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Free throws didn't cost Kansas the 2003 NCAA championship: A convincing argument


I was perusing through KenPom.com on Tuesday (imagine that) and stumbled across something I thought was extremely interesting.

As most everyone around here knows, Kansas went 12-for-30 from the free-throw line in the 2003 national championship game against Syracuse, with the Orangemen going on to win the game, 81-78.

KU made just four of 17 free throws in the second half (23.5 percent), an occurrence that Ken Pomeroy himself later said that, based on chance, had a less than one in 1,000 chance of happening taking into account the 63.3 percent free-throw percentage of KU's shooters coming into the game.


Naturally, everyone blamed KU's poor free-throw shooting for the loss. It seemed obvious to do so.

Chris Bowers has another take on the game. And I think it might just change your opinion on how that championship game was won/lost.

I emailed Chris, and he agreed to let me re-post part of an email he sent to Ken Pomeroy last week. His words are in italics below.

As a Syracuse fan, the idea that Kansas choked always bugged me. Not only does it feels like a swipe at the legitimacy Syracuse’s title, but the numbers don’t hold up. Surprising though it may be, Kansas was actually more efficient from the free throw line than Syracuse that night. Take a look at the play-by-play and box score here.

Kansas went 12-30 from the line, and missed the front end of 2 one-and-ones. Effectively, that is 12-32. However, Kansas also scored 6 points via offensive rebounds on their missed free throws.* So, effectively, Kansas produced 18 points from 32 free throw attempts.

Syracuse went 10-17 from the line. They also missed the front end of 1 one-and-one, and scored zero points from offensive rebounds on missed free throws. So, effectively, Syracuse produced 10 points from 18 free throw attempts.

Kansas: 18-32 for an efficiency rate of 0.5625 per free throw Syracuse: 10-18 for an efficiency rate of 0.5556 per free throw

Thus, Kansas was actually slightly more efficient in terms of effective points per free throw attempt than Syracuse.

The 2003 national title game was actually won and lost at the three-point line, not the free throw line. Syracuse shot 11-18 beyond the arc, while Kansas went only 4-20. Whether or not you consider that to be luck might be another matter. However, as a Syracuse fan and a number cruncher, I feel a lot more comfortable discussing Syracuse’s timely three-point shooting than the illusion of Kansas choking from the line.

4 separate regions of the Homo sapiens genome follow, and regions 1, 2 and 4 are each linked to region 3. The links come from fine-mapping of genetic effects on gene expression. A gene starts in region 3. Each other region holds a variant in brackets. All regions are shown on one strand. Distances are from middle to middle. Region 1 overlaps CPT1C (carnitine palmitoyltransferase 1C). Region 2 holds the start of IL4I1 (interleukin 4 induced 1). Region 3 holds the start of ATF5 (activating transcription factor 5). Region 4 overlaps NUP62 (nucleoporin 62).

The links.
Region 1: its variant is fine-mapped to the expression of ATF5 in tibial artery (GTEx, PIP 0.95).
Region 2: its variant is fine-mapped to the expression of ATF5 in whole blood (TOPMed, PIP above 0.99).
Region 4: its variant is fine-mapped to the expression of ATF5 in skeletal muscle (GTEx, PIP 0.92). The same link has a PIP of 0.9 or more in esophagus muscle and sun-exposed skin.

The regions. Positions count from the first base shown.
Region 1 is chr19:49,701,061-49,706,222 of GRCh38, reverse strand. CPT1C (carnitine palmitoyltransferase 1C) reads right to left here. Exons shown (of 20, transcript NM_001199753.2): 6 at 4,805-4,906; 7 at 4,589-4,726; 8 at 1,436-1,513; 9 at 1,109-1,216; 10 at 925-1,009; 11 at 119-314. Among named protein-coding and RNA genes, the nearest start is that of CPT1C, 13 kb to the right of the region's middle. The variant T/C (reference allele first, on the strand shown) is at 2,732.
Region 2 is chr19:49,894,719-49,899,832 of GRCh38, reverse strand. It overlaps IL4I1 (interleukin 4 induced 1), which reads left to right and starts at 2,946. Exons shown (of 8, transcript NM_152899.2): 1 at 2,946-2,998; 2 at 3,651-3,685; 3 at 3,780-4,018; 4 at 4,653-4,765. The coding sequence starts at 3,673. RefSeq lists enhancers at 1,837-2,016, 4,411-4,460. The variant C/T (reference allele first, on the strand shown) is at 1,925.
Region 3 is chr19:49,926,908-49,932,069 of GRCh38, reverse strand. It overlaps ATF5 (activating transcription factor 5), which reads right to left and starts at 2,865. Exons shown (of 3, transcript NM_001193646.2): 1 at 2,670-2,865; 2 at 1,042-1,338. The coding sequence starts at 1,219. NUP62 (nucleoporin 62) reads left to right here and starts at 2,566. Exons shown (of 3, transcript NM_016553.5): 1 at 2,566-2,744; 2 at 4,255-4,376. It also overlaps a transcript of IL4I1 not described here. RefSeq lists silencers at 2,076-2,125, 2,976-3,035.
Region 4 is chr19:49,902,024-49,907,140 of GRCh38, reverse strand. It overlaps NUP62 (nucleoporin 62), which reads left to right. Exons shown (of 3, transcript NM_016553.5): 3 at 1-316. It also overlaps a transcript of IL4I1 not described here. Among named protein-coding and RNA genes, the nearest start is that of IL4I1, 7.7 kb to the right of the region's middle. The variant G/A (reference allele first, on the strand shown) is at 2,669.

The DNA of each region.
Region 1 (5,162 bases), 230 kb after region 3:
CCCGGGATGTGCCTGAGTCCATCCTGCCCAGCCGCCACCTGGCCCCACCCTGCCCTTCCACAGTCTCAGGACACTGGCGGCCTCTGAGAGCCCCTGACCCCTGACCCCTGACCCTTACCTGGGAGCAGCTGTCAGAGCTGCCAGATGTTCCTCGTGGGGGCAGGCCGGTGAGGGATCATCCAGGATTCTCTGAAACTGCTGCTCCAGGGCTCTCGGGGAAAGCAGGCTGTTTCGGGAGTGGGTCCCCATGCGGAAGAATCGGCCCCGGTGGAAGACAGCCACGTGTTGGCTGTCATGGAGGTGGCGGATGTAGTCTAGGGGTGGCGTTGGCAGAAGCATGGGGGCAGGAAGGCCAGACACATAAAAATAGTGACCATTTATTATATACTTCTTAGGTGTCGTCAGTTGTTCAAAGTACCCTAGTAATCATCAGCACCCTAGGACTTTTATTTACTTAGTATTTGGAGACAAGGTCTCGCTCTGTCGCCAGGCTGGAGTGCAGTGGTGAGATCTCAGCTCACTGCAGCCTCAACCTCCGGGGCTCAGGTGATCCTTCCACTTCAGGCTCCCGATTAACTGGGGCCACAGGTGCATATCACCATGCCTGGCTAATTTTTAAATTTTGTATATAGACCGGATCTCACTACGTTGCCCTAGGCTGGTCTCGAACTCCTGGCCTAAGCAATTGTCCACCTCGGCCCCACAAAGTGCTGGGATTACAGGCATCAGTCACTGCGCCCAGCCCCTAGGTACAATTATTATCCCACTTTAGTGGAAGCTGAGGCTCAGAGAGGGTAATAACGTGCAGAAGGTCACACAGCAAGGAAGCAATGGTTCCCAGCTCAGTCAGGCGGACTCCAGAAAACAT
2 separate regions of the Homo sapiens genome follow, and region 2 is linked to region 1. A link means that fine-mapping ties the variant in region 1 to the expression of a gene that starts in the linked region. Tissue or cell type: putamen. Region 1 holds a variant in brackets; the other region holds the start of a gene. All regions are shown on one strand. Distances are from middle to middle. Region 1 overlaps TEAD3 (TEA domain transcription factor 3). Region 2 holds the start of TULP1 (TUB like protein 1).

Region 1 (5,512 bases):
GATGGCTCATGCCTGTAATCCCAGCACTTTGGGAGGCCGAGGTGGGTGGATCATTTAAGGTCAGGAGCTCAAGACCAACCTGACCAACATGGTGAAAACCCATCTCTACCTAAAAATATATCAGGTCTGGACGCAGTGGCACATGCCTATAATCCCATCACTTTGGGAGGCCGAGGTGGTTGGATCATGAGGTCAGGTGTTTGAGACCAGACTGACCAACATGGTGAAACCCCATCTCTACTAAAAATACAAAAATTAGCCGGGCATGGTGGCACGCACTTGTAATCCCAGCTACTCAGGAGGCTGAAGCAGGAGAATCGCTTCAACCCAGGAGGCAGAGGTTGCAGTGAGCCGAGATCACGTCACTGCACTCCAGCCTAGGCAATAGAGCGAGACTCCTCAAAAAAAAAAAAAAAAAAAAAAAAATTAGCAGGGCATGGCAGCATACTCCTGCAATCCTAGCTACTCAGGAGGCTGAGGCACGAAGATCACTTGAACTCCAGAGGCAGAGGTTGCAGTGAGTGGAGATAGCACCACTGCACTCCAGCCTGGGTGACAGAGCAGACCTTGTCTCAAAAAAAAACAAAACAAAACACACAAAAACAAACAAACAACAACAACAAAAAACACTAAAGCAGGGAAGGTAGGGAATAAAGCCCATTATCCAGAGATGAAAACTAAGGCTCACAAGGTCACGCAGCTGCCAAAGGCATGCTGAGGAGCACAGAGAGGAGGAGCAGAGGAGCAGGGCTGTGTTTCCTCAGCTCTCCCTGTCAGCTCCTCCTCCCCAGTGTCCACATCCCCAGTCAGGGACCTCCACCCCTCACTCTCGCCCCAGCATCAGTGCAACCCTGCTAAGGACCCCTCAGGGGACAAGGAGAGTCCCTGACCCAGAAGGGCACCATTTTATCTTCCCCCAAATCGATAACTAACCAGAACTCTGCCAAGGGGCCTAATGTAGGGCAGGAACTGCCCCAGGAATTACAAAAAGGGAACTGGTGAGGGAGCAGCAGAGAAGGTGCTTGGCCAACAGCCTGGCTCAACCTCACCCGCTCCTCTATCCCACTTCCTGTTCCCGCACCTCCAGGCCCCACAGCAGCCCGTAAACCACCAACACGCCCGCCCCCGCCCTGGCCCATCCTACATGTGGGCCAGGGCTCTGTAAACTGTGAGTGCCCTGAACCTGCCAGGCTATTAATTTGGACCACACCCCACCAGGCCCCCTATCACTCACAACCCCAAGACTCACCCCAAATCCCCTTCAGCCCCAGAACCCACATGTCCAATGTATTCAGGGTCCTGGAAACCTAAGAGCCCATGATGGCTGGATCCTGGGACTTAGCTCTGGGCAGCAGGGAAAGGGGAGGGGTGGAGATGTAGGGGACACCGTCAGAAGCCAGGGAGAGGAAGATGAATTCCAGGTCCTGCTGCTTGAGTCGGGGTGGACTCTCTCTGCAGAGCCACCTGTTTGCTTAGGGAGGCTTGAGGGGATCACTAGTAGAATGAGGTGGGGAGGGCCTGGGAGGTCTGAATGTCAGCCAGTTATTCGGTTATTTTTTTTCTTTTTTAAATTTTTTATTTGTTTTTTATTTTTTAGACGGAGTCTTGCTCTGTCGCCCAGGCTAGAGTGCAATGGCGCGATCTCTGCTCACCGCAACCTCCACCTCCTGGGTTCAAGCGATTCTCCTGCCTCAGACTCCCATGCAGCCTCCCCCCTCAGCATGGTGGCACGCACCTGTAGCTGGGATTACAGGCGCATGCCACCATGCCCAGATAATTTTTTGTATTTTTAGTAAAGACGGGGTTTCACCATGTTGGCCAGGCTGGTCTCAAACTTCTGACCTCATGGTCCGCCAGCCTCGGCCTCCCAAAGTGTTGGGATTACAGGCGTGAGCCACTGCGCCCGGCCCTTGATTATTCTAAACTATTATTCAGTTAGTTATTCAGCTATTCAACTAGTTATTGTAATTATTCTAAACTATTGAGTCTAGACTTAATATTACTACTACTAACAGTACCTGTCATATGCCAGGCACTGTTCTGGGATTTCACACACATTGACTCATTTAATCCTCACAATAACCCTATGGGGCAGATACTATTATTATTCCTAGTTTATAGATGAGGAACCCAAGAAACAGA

• — Thanks to the magic of NCAA Vault, you can see the three times KU scored off missed free throws here, here and here.


I went back through the box score, and Chris' numbers hold up.

As Chris said in his email to me, "I really think it was about the 3's, not the free throws. People just like to blame free throws because, well, everyone likes to blame free throws."

Thanks to Chris' analysis, I'm already re-thinking my own thoughts on the game that I thought I knew well.


Scruggsy 8 years, 3 months ago

That's one way to look at it... But all these #'s aside, offensive rebounds or not on some misses, if KU shoots near their 63.3 season pct they win it easily...

They lost it at the free throw line.

karkinrich 8 years, 3 months ago

Pretty good find, I can dig it as much as that game hurt. While the free throws were the most painful to watch but the 3pt disparity was a close second, especially in the 1st half. Perhaps a re-match is in store this April!

Michael Sizemore 8 years, 3 months ago

Interesting. Curious - how many times would have KU scored had they not been hacked going to the rim? Appreciate Chris' perspective, but KU lost the game at the stripe. (I'm not taking anything away from the 'cuse - it was a good game plan, especially in light of KU only hitting 40%.) KU choked. If they hit their average it's a seven point swing.

Jesse Newell 8 years, 3 months ago

scruggsy, disposable — I'm just going to play devil's advocate here. If KU would have hit its season average on free throws, it would have made 19 of 30. In a basic way, that's seven more points.

But Chris makes a good point. If KU had made some of those free throws, it also would have lost points because it wouldn't have gotten the offensive rebound and scored on some of those possessions.

Let's say the Jayhawks make the free throws on the three misses I showed in the videos above, plus makes four other free throws to give them their season average of 19-for-30. Yes, KU would have gained seven points, but it also would have lost six points (the three baskets scored on offensive rebounds). Essentially, the Jayhawks would have only netted one extra point. They still would have lost the title game.